Canadian Housing: CMHC’s Secret Borrowers

The Canada Mortgage and Housing Corporation (CMHC), the Crown corporation responsible for administering Canada’s National Housing Act, like any good promoter, knows that the best way to get attention is with a discount.

This column recently reminded its readers that the Act is explicitly built to develop and maintain the station of the mortgage financing and real estate industries in our national economy, and that its objective with respect to housing affordability is one of “promotion.”

So, to promote the existence of low-cost housing in Canada, the CMHC uses its considerable Crown-controlled resources to make ultra-low-rate loans to developers of rental properties, under the Rental Construction Financing Initiative.

READ: Oh Deer! Housing in the Headlights

The notion behind this strategy, frequently repeated by the country’s most high-profile housing analysts, and generally accepted by Members of Parliament, urban planners, CMHC executives, and especially by real estate developers, is that Canada’s housing problems can be solved by building more homes. Record homelessness, and the disgusting portion of the median and bottom-tier incomes eaten up by housing costs are a product of there just not being enough houses to go around.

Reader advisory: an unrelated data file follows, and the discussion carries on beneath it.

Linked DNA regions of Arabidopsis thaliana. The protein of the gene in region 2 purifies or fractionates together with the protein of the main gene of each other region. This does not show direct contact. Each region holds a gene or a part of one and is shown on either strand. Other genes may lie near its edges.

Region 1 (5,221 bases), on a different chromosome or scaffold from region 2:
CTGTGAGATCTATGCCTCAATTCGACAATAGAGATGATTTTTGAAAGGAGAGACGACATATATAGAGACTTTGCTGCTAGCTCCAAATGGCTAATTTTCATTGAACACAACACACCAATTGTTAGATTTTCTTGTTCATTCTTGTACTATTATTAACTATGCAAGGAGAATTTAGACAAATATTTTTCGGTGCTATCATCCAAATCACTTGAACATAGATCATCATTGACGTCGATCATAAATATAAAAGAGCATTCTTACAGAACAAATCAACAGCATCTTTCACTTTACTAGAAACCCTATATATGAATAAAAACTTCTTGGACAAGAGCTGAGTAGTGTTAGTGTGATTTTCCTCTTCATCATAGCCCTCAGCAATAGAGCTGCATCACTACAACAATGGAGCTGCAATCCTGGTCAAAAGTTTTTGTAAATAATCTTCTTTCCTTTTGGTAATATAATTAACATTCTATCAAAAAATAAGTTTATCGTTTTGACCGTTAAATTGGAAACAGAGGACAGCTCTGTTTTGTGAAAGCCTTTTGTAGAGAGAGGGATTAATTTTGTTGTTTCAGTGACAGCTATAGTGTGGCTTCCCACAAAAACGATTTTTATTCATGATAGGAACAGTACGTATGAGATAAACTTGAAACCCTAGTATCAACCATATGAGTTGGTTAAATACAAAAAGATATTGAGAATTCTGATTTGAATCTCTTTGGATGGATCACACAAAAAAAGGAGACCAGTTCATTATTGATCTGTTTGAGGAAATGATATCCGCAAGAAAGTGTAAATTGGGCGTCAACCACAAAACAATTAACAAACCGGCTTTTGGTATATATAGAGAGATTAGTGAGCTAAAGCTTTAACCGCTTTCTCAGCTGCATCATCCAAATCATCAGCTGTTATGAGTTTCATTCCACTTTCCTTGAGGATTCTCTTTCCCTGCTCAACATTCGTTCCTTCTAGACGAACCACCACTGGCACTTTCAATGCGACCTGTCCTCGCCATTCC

Graphic clipped from a 2020 CMHC evaluation of the RCHI program. How 6% of home owners could be in need of core housing, unexplained.

It’s simple supply-side economics! Build enough units, there will be enough to go around, and rental units will get so cheap they’ll be giving away one year leases when you buy a happy meal. At least until they all fill up… but then we can just build more units. Where were we?

The government’s literature on the national housing strategy says that the CMHC, through the RCFI, so far has “committed $13.5 billion to support the creation of 38,266 units, of which 26,987 will be affordable.” The other 11,297 units, implicitly, will be unaffordable, but they’ll be supply nonetheless.

There’s another $12.2 billion to be loaned out as part of the RCFI, and it’s not the only program the CMHC is running to bury the country in (sometimes) affordable housing supply but, at $25 billion, it is the richest, and some fine reporting from Matt Lundy over at the Globe and Mail has uncovered just how little the CMHC wants to talk about it.

“Who? Never mind who. Builders.”

“Privacy concerns,” apparently prevent the CMHC from sharing the specific identities of the borrowers and projects who have received these loans, without the consent of the borrowers. Of the 216 projects being financed, 131 projects comprising 24,277 rental-units-of-the-future were in undisclosed locations. The Globe reports that a 855 unit project that received a $444 million loan commitment is one of the projects whose developers’ identities the CMHC considers top secret enough that it scrubbed all identifying characteristics from the documents provided to The Globe through a freedom of information request.